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Usually I can interrupt stuff with Ctrl+C, but sometimes when I'm using threads it doesn't work - example below.

Python 2.7.1+ (r271:86832, Apr 11 2011, 18:13:53) 
[GCC 4.5.2] on linux2
Type "help", "copyright", "credits" or "license" for more information.
>>> import time
>>> time.sleep(100)
^CTraceback (most recent call last):
  File "<stdin>", line 1, in <module>
K    eyboardInterrupt
>>> import Queue
>>> q = Queue.Queue(maxsize=3)
>>> q.put(0)
>>> q.put(1)
>>> q.put(2)
>>> q.put(3)



edit: Is there a way to get back to the interpreter? Solutions so far kill python completely and your existing namespace ..

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This seems to be specifically a threading issue; Ctrl-C works just fine to interrupt, for example, raw_input(). –  Karl Knechtel Sep 6 '11 at 6:58
Only the main thread gets signals. –  Keith Sep 6 '11 at 9:53

3 Answers 3

up vote 3 down vote accepted

You can kill the Python interpreter with Ctrl+\.

This will send a SIGQUIT instead of SIGINT.

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Not if he has a stock Ubuntu system. –  ʇsәɹoɈ Sep 6 '11 at 7:23
@ʇsәɹoɈ Oops, you're right, I accidentally included a totally wrong shortcut (that explains the rofl from Matt). Don't know where my mind was. Back slash terminates python, alt+Back space terminates X. –  phihag Sep 6 '11 at 7:29
thanks .. will the same thing happen behind the scenes if i just shut the terminal window? (oh look, a canberran!) –  wim Sep 6 '11 at 9:11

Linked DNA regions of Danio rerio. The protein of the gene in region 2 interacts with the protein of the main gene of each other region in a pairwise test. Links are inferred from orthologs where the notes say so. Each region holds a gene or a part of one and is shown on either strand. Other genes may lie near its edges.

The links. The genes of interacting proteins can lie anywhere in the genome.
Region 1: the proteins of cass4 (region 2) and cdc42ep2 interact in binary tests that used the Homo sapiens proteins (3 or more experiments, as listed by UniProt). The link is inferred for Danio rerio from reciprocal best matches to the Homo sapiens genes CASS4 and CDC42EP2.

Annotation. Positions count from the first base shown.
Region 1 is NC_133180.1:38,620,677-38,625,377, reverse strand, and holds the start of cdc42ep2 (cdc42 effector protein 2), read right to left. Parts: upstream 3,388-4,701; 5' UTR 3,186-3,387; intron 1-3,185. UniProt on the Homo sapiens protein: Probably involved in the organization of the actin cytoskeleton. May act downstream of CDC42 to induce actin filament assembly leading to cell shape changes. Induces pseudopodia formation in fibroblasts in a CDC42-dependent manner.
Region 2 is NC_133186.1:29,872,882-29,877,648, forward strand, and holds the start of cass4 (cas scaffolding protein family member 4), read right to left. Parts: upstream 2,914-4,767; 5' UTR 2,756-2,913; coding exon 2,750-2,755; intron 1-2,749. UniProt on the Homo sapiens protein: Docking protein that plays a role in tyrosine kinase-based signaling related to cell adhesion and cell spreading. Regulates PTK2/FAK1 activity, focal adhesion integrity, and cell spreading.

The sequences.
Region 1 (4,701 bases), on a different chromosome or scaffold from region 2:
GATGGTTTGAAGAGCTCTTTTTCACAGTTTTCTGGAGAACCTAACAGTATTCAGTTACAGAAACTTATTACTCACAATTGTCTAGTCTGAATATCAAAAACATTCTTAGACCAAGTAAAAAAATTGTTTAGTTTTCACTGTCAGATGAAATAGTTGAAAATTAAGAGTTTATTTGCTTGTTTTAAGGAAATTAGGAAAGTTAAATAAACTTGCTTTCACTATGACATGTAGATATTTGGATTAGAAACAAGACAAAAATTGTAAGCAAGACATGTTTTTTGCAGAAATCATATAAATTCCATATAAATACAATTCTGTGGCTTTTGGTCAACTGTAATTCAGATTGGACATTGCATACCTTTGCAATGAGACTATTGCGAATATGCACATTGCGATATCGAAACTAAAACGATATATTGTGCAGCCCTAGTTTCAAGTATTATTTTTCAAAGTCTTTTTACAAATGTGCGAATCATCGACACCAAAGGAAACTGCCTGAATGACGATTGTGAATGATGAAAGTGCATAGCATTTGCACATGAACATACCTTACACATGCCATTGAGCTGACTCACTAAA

@wim No, that will send a SIGTERM and/or SIGKILL. In practice, unless you messed with signal interception, the effect will be the same though. –  phihag Sep 6 '11 at 9:17

A quick workaround for ^C failing is suspending the process with all threads first with ^Z and then killing it.

This works in Linux for many cases when ^C fails, and as I've just tested it works here too (tested on Python v.2.6.5):

Python 2.6.5 (r265:79063, Apr 16 2010, 13:09:56) [GCC 4.4.3] on linux2
Type "help", "copyright", "credits" or "license" for more information.
>>> import Queue
>>> q = Queue.Queue(maxsize=3)
>>> q.put(0)
>>> q.put(1)
>>> q.put(2)
>>> [^C]
KeyboardInterrupt #does not kill the process
>>> [^Z - Suspends and exits to shell]
[1]+  Stopped                 python
#mdf:~$ kill -9 %%
[1]+  Killed                  python
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A lazy way to do this is to open another window.

Do ps to get the PID.

Do kill to kill the offending process.

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